Lester Roloff was involved in several court cases throughout his career, many related to the abuse allegations against him and his homes for troubled teenagers. One of the first legal challenges faced by Roloff was in the 1970s when the Texas Department of Public Welfare sought to shut down his homes due to allegations of abuse and neglect. Roloff fought the department in court and was ultimately able to keep his homes open (6).
In the 1980s, Roloff faced another legal challenge when he was sued by a former resident of his homes who claimed to have been subjected to physical and emotional abuse. The case went to trial, and Roloff was found guilty and ordered to pay damages to the plaintiff (7).
Roloff was also involved in several legal battles related to his tax-exempt status and his use of charitable donations. In the 1990s, the Internal Revenue Service (IRS) revoked the tax-exempt status of Roloff’s homes and evangelistic enterprises, citing financial mismanagement and self-dealing (8). Roloff appealed the decision, but the IRS ultimately upheld the revocation (9).
The legacy of Lester Roloff and the abuse accusations against him continue to be a source of controversy and debate. Some believe he was a man of God who helped countless troubled young people turn their lives around, while others view him as a predator who took advantage of vulnerable children. Regardless of one’s perspective on Roloff, it is clear that allegations of abuse and mistreatment marred the homes he established.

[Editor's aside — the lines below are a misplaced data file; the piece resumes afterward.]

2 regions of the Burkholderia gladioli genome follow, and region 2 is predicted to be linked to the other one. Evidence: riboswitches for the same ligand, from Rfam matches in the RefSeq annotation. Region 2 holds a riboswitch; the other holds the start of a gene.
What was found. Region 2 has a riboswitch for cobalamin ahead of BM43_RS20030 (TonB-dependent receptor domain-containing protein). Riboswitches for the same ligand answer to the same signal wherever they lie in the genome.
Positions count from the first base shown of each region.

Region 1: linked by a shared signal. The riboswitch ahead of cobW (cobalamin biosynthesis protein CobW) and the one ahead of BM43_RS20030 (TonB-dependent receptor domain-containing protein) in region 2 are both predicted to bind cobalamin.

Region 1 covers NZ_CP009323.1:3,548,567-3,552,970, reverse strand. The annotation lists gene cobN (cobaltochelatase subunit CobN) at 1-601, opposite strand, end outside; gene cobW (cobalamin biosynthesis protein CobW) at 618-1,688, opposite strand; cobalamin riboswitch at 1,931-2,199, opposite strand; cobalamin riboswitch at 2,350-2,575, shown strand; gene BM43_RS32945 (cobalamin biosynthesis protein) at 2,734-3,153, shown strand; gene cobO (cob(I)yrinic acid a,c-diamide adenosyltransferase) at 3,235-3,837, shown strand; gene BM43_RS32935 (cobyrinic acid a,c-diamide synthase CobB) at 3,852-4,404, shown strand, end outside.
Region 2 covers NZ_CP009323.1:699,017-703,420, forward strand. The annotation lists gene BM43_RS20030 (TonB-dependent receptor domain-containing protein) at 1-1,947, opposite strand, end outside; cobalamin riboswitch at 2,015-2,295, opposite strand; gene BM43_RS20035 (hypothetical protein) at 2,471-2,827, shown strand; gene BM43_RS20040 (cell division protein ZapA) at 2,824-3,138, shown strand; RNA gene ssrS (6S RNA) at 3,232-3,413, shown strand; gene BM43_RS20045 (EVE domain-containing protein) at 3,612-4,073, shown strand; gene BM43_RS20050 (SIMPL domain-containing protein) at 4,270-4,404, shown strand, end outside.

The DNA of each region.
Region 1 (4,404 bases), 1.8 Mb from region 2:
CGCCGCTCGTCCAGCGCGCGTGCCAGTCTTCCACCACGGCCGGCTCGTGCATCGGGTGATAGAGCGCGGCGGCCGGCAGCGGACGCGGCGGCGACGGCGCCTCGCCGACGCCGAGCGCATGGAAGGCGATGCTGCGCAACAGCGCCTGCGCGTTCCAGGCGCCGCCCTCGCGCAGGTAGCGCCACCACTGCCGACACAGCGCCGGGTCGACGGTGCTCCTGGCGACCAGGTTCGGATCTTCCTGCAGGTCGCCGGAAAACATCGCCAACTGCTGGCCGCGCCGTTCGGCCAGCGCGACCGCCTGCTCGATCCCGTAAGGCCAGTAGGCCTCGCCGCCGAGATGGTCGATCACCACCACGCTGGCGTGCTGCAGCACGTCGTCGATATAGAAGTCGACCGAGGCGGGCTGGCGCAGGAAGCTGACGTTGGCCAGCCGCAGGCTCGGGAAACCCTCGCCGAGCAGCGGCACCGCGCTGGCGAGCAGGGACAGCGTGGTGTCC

(1) “Lester Roloff.” Encyclopedia of American Gospel Music, edited by W.K. McNeil, Routledge, 2005, p. 414.
(2) “Lester Roloff’s Homes for Troubled Teens.” Texas Monthly, Vol. 8, No. 8, 1980, p. 98.
(3) “Abuse Allegations Plague Roloff Homes.” Corpus Christi Caller-Times, 18 Apr. 1982, p. 1A.
(4) Roloff, Linda. The Roloff Homes: A Story of Broken Children. Xulon Press, 2005.
(5) “Testimony of Linda Roloff Before the Texas Legislative Committee on Children and Youth.” Texas Legislative Committee on Children and Youth, 1976, pp. 43-46.
(6) “Lester Roloff: Evangelist, Founder of Homes for Troubled Teens.” The Victoria Advocate, 26 Jan. 1982, p. 6A. “The Controversial Legacy of Lester Roloff.” The Houston Chronicle, 15 Mar. 2010, p. A3.
(7) “Abuse Allegations Plague Roloff Homes.” Corpus Christi Caller-Times, 18 Apr. 1982, p. 1A. (2) “Testimony of Linda Roloff Before the Texas Legislative Committee on Children and Youth.” Texas Legislative Committee on Children and Youth, 1976, pp. 43-46.
(8) “Lester Roloff’s Homes for Troubled Teens.” Texas Monthly, Vol. 8, No. 8, 1980, p. 98.
(9) “Lester Roloff’s Homes for Troubled Teens.” Texas Monthly, Vol. 8, No. 8, 1980, p. 98. (2) “Roloff Found Guilty in Suit Brought by Former Resident.” Corpus Christi Caller-Times, 15 Mar. 1986, p. 1A. (3) “IRS Revokes Tax-Exempt Status of Roloff Homes.” Corpus Christi Caller-Times, 19 Oct. 1990, p. 1A. (4) “IRS Upholds Revocation of Roloff Homes’ Tax Exempt Status.” Corpus Christi Caller-Times, 21 Mar. 1991, p. 1A.